In the last 20 years, state spending on prisons has grown six times faster than spending on higher education. In the 20 years from 1987 to 2007, the nation’s prisons grew by one million people. And the harshest statistic of all? The United States imprisons almost 25 percent of the world’s prisoners, despite the fact that we only have five percent of the world’s population. So what’s going on?

Do we have an unusually criminal population? Are other countries too lenient? Or do we have an out-of-control system of punishment in this country that favors incarceration over education?

An article on CNN.com looks at the question and references a recent NAACP report, which shows that spending on prisons has taken some of the money that could have been spent on education.

The vast amount of money being spent on punishment in our country is a direct result of the War on Drugs and the resulting get-tough approach to handling drug crimes. Poor and minority communities suffer the most from such policies. Meanwhile, these policies haven’t been particularly effective in combating drug crime and have had a negative impact on education.

For example, the NAACP report states that the lowest performing schools in Houston, Los Angeles and Philadelphia are in areas with high rates of incarceration. The article points out that the cycle of “lowered expectations” that comes from high incarceration rates weakens the community fabric and stymies the future potential of its residents.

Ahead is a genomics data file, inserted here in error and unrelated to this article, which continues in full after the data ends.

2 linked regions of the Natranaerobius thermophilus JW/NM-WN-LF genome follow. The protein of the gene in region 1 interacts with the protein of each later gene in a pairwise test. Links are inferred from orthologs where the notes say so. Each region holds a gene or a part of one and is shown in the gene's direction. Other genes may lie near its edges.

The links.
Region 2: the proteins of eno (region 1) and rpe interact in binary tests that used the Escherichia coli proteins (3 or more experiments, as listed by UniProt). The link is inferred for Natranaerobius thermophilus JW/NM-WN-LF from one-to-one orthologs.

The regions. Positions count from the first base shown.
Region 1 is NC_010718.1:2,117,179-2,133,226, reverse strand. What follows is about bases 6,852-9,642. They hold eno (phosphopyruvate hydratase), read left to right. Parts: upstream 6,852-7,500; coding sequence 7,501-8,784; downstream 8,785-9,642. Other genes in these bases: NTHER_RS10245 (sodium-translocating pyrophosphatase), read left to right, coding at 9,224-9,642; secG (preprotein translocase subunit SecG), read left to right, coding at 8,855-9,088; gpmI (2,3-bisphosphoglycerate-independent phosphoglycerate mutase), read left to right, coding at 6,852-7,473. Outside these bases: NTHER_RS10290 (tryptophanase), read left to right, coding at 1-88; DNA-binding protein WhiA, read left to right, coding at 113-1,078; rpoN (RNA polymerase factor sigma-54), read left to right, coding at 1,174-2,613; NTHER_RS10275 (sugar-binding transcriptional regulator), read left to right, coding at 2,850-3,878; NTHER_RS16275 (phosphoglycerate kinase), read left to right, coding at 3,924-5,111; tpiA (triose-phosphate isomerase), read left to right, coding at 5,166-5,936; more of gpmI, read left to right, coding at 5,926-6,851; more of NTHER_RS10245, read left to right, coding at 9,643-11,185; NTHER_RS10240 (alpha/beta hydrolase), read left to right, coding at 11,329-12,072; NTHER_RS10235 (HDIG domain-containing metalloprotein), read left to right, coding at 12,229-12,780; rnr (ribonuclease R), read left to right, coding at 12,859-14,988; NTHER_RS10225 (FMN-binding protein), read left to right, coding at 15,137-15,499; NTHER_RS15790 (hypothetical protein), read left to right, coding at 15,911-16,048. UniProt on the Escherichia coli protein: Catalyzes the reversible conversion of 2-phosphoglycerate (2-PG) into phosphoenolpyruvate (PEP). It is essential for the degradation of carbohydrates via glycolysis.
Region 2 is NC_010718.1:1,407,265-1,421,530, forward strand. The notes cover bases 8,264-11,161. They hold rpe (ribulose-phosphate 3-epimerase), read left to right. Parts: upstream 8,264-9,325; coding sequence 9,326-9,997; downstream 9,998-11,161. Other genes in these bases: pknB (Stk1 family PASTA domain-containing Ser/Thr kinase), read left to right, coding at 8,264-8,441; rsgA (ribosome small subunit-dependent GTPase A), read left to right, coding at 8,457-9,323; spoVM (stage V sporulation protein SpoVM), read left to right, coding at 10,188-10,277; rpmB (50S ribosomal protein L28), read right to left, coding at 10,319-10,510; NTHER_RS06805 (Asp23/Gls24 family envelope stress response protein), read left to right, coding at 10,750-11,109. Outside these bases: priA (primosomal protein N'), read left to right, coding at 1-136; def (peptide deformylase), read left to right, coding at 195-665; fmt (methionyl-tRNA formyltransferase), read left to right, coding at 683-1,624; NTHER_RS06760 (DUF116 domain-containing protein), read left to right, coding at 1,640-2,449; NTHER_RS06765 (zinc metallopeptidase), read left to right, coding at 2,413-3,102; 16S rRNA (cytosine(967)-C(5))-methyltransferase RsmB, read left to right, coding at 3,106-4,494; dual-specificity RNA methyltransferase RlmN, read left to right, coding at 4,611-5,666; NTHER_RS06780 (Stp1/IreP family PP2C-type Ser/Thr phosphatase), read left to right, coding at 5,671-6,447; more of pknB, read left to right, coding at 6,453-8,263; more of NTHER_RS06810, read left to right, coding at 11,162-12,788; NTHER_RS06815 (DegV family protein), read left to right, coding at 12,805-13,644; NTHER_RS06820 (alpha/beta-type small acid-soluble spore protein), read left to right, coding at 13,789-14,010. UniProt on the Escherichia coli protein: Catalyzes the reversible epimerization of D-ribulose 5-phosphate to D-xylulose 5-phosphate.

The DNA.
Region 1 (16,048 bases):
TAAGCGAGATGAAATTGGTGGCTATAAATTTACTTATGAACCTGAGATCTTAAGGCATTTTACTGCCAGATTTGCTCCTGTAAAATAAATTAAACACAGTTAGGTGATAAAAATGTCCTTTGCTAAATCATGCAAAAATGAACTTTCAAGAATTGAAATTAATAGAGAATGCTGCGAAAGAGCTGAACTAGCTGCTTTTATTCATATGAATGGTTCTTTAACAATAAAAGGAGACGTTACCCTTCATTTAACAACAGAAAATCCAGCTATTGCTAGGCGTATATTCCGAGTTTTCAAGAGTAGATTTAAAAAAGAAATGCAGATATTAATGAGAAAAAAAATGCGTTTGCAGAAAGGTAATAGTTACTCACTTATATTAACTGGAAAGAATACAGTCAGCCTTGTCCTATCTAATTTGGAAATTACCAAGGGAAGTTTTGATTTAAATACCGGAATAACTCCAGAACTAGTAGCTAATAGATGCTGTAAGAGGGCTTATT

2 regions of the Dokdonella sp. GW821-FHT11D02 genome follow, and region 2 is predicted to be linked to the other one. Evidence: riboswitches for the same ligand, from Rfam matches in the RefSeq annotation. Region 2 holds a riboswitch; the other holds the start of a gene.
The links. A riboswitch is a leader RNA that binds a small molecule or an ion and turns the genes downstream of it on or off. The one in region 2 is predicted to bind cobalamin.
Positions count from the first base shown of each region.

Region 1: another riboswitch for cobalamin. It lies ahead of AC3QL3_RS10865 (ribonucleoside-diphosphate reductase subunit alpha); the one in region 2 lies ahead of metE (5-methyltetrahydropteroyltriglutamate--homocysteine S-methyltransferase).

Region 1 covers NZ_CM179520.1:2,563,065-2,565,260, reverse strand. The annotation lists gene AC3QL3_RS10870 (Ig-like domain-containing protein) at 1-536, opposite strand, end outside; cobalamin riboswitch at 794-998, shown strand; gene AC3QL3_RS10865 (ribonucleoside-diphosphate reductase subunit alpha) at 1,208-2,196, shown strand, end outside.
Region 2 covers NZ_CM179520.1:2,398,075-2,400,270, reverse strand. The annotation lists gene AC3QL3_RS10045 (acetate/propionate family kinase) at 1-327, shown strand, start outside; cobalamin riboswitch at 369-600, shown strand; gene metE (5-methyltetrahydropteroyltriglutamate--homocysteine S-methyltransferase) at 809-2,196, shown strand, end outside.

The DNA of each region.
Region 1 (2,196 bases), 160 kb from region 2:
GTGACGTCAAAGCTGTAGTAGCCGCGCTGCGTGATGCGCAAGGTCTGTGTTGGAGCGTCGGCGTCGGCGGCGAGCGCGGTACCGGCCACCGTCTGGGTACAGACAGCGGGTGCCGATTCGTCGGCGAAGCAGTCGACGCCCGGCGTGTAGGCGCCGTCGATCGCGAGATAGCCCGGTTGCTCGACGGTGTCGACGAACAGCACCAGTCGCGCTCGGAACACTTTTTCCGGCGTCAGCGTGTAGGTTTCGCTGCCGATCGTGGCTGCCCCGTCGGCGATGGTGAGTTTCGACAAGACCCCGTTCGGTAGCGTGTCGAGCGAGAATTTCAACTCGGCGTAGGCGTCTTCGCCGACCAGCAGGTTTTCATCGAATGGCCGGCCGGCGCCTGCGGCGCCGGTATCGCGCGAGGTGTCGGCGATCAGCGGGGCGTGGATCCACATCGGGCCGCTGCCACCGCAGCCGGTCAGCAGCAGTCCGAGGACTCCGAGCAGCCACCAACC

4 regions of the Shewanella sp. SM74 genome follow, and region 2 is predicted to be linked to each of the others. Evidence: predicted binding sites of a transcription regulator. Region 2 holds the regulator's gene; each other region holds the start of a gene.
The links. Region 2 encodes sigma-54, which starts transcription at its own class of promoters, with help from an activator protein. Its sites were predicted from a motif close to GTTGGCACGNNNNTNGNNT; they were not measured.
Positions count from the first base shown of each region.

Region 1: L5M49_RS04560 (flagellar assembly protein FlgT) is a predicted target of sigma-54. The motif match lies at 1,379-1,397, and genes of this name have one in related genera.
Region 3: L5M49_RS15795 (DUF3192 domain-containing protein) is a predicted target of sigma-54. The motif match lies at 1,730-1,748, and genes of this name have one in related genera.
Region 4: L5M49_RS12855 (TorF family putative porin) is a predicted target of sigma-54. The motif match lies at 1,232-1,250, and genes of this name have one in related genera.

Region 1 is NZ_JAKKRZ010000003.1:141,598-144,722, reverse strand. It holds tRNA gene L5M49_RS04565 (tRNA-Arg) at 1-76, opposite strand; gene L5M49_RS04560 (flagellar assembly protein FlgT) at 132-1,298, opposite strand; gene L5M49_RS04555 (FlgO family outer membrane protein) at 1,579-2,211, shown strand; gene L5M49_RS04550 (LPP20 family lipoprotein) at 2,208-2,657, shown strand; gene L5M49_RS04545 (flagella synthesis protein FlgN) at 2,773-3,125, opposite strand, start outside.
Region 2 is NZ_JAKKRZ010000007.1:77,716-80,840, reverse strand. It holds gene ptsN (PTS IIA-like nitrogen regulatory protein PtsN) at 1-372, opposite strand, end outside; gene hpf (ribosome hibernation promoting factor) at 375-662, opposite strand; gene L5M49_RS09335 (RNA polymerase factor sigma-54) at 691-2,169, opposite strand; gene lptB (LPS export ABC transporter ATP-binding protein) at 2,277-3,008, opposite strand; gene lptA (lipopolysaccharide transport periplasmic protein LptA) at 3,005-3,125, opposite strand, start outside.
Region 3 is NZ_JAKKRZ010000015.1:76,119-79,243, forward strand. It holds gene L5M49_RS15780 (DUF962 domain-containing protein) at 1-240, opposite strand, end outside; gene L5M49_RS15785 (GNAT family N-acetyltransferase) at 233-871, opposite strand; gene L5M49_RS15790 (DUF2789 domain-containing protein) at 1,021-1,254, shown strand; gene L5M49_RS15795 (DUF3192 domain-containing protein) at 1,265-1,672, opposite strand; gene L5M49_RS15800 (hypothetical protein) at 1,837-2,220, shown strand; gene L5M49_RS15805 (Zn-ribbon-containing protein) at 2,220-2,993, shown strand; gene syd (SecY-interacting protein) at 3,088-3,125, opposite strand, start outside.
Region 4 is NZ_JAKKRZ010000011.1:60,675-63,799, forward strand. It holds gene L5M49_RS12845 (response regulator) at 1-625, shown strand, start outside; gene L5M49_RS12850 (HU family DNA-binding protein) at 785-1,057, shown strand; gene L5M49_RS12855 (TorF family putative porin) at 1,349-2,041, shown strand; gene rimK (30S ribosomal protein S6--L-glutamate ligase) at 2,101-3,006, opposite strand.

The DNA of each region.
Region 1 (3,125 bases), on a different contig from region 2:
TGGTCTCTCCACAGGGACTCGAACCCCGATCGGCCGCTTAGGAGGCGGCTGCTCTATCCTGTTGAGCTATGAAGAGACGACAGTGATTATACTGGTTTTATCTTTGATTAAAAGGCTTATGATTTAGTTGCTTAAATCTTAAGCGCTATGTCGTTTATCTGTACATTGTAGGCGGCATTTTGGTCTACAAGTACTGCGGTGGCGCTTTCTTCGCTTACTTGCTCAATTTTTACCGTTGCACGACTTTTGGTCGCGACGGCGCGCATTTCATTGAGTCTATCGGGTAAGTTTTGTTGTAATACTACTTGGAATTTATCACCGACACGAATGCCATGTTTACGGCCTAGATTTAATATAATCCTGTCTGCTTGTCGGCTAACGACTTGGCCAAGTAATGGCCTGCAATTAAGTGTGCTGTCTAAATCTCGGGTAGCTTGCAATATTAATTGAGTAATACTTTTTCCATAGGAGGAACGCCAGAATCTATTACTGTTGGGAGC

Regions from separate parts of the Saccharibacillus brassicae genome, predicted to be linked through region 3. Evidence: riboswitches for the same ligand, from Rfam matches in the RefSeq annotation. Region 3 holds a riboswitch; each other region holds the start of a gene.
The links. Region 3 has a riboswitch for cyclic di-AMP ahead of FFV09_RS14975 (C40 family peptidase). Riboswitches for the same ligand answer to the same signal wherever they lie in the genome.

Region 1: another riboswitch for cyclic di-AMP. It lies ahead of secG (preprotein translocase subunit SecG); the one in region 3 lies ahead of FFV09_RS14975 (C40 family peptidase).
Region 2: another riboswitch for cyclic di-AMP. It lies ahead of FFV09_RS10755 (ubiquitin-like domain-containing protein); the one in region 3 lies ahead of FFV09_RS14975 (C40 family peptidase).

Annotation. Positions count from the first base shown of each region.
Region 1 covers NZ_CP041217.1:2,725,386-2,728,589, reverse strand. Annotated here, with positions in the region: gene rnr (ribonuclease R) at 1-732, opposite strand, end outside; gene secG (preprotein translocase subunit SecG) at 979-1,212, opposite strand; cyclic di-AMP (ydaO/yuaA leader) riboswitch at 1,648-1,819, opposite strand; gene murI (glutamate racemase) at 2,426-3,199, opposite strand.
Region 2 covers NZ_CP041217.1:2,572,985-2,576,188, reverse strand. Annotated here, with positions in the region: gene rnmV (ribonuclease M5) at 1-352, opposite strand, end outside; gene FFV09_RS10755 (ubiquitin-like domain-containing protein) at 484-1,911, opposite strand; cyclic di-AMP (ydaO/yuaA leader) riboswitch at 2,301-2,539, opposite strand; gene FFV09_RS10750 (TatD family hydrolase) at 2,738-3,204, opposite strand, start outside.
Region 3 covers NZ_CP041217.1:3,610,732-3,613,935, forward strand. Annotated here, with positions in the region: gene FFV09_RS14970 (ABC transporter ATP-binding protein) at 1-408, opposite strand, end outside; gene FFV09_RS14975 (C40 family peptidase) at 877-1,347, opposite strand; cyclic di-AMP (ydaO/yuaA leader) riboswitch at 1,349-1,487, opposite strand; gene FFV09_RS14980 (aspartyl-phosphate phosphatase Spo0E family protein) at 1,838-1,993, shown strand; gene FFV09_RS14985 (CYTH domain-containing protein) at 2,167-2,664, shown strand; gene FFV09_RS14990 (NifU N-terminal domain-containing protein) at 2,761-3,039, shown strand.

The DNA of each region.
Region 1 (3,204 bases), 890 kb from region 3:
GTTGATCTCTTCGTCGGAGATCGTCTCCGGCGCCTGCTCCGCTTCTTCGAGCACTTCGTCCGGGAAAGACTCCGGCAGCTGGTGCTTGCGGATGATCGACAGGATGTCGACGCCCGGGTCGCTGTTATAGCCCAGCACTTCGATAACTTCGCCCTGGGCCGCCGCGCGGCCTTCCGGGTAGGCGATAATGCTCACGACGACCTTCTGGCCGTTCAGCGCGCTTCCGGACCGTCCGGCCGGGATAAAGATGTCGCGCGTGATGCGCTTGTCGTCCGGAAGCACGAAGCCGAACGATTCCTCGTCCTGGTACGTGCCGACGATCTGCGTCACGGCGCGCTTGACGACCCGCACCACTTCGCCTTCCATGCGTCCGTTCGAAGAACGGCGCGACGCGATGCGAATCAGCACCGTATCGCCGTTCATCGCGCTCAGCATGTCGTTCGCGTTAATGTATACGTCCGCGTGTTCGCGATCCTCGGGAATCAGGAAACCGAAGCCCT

The CNN article says that treatment rather than incarceration, GED programs leading to early release and easier access to parole would all help alleviate the problem.

Many people hear the word NAACP and assume that whatever follows is liberal rhetoric, but the CNN article referencing the report and arguing for reforming the prison system is co-written by Rod Paige, the U.S. secretary of education from 2001 to 2005 under President George W. Bush — not exactly a liberal hero. The other author of the article is Benjamin Todd Jealous, president and CEO of the NAACP.

Even Virginia’s Republican Gov. Robert McDonnell seems to be behind prison reform. The CNN article points out that he is trying to close eight prison facilities and use the money instead on higher education.

The CNN article also uses this quote that Republican Gov. Arnold Schwarzenegger gave in his 2010 State of the Union address:

“What does it say about any state that focuses more on prison uniforms than on caps and gowns?”

That seems like a fair question. What does it say when we have so many people falling behind in our school system, and yet our policy makers continue to try to appear “tough on crime” by supporting policies that imprison people sometimes to no discernible good?

None of which is to say that people who commit crimes shouldn’t go to prison. However, policy makers and their constituents must take a look at how and why we imprison people and determine whether what we’re doing is effective and what can be done differently. And, of course, we should spend at least as much time and money on education as we do on incarceration.